CertificateDuration: 365 – Validity period of the auto-generated Certificate.
CertificateGenerationThreshold: 20 – Days before expiration of current primary a new certificate will be generated.
CertficatePromotionThreshold: 5 – Days the newly generated certificate will exist before being promoted from secondary to primary.
CertificateRolloverInterval: 720 – Interval in minutes at which we check to see if a new certificate needs to be generated.
CertificateThresholdMulitplier: 1440 – Number of minutes used in calculation of other threshold counters (default value is 1440 minutes or 24 hrs. X 60 minutes, which makes threshold values equal to full days).
To have single sign on with ADFS the federation certificates need to be updated with the online platform. O365 is now automatically pulling the certificates from the AD FS server via the public metadata endpoint on a regular basis.
You may need to manually update the federation metadata using the PowerShell in complement to the Microsoft pull mechanism, as this will not pull the certificates on all scenarios.
To setup this to run automatically on your infrastructure implement the following script:
How to Enable and Immediately Use AutoCertificateRollover
If you have turned off AutoCertificateRollover in the past and you want to turn it back on, there are a few things you need to consider
- Simply turning AutoCertificateRollover back on via PowerShell will not immediately cause the self-signed certificates to be generated
- The self-signed certificates will only be generated once the critical threshold (close to expiration) of your existing certificates has been met
- There is a way to immediately cause the self-signed certificates to be generated, but this will cause service outage with your partners until they have refreshed from your federation metadata. We recommend causing the certificate generation after hours to avoid an outage.Alternatively, you could work closely with your partners to ensure that they are ready to immediately update via federation metadata (causing a short outage).
if you decide to let the existing certificates hit the critical threshold instead of invoking the certificate generation process, then you only need to re-enable AutoCertificateRollover.
If you decide that you want to immediately generate new self-signed certificates, then you need to first re-enable AutoCertificateRollover and then issue a PowerShell command to invoke immediate certificate generation.
PowerShell command to re-enable
Set-ADFSProperties -AutoCertificateRollover $true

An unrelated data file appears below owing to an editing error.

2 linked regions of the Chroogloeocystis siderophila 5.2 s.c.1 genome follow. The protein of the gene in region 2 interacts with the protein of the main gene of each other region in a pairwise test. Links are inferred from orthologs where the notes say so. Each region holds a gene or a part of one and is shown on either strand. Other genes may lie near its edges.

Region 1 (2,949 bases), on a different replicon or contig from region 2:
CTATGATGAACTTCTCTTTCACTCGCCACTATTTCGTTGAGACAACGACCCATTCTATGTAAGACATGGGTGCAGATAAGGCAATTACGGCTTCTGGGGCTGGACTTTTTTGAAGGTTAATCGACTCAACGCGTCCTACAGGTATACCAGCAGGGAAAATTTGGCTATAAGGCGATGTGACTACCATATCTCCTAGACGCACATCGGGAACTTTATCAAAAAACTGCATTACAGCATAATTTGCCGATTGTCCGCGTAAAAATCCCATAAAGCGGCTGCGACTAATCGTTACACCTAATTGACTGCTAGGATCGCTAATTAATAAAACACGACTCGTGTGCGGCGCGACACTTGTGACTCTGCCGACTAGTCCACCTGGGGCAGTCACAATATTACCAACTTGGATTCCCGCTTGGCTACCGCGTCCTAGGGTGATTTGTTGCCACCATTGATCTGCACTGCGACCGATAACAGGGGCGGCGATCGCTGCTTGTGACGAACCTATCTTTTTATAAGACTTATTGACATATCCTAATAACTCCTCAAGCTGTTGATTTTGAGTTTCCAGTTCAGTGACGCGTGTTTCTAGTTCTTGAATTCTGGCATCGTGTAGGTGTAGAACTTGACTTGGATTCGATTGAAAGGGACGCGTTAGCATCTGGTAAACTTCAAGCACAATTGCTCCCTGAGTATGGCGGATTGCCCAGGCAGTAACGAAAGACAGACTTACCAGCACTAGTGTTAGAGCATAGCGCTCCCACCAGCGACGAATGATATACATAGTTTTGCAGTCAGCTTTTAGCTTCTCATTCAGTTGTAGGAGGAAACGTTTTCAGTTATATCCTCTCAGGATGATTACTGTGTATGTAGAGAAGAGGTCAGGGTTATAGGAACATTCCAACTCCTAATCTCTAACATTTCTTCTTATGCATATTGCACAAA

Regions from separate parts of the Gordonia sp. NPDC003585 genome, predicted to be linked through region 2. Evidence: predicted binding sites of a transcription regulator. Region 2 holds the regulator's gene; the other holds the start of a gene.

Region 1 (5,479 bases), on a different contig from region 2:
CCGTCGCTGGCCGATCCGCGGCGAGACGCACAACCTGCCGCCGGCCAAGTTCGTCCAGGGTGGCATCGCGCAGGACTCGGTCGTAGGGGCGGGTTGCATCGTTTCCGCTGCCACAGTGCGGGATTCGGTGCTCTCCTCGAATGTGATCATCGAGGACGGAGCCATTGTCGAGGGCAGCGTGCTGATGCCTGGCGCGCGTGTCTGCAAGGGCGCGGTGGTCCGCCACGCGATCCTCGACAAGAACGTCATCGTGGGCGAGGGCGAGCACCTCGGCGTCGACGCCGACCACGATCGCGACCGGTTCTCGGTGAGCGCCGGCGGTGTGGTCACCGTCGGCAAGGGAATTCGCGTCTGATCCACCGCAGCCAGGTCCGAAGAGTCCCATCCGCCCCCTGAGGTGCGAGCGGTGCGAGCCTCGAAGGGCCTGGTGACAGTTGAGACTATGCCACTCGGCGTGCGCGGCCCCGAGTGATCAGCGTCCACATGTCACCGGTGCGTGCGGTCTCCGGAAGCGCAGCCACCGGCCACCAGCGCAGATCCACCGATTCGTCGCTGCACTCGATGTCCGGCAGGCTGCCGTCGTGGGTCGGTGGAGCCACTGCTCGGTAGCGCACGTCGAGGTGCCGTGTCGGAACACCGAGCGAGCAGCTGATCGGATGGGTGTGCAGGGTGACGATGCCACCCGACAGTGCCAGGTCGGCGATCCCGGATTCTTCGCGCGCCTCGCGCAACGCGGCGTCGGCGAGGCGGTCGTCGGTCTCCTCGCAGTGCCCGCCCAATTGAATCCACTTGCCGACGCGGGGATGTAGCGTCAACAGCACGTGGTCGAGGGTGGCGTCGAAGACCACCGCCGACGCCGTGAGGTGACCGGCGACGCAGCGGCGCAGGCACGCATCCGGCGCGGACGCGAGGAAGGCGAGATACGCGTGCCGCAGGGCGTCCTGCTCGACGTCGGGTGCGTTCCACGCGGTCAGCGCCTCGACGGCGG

PowerShell command to immediately generate new self-signed certificates:
NOTE: Be aware that there is an AD FS service outage incurred when the Token-Decrypting or Token-Signing certificates are updated because the relaying parties must update their configuration to expect the new certs. Do this work when users are least impacted by the outage.
Before you renew the Token-Signing and Token-Decrypting certificates I recommend that you increase the AD FS certificate lifetime for self-signed certs.
- Logon to the primary AD FS server and open an elevated PowerShell prompt. Run the following to configure the AD FS server to generate self-sign Token-Signing and Token-Decrypting certificates that last 10 years and enable Auto Certificate Rollover:
Set-ADFSProperties CertificateDuration 3650 -AutoCertificateRollover $true
- These cmdlets will generate new self-signed Token-Signing and Token-Decrypting certificates which will be promoted immediately and then disable auto certificate rollover again. Relay partners will need to update their metadata to accept the new signed claims:
Update-AdfsCertificate -CertificateType Token-Decrypting -Urgent
Update-AdfsCertificate -CertificateType Token-Signing -Urgent
Set-ADFSProperties -AutoCertificateRollover $false
- Update the Office 365 metadata using Windows Azure PowerShell:
Update-MsolFederatedDomain -DomainName domain.com -SupportMultipleDomain
- Remember that you’ll need to update other relaying party metadata, if you use them. For example, Yammer on-prem (not Office 365) must be updated manually by Microsoft by opening a support ticket in the Office 365 portal. You will need to supply them with the Token-Signing and Token-Decrypting certificates (minus the private keys).
A Note About WAP Servers
If your organization uses Windows Application Proxy (WAP) servers for your AD FS deployment, there’s nothing else you need to do regarding Token-Signing and Token-Decrypting certificates. WAP servers only use the Service Communications SSL cert.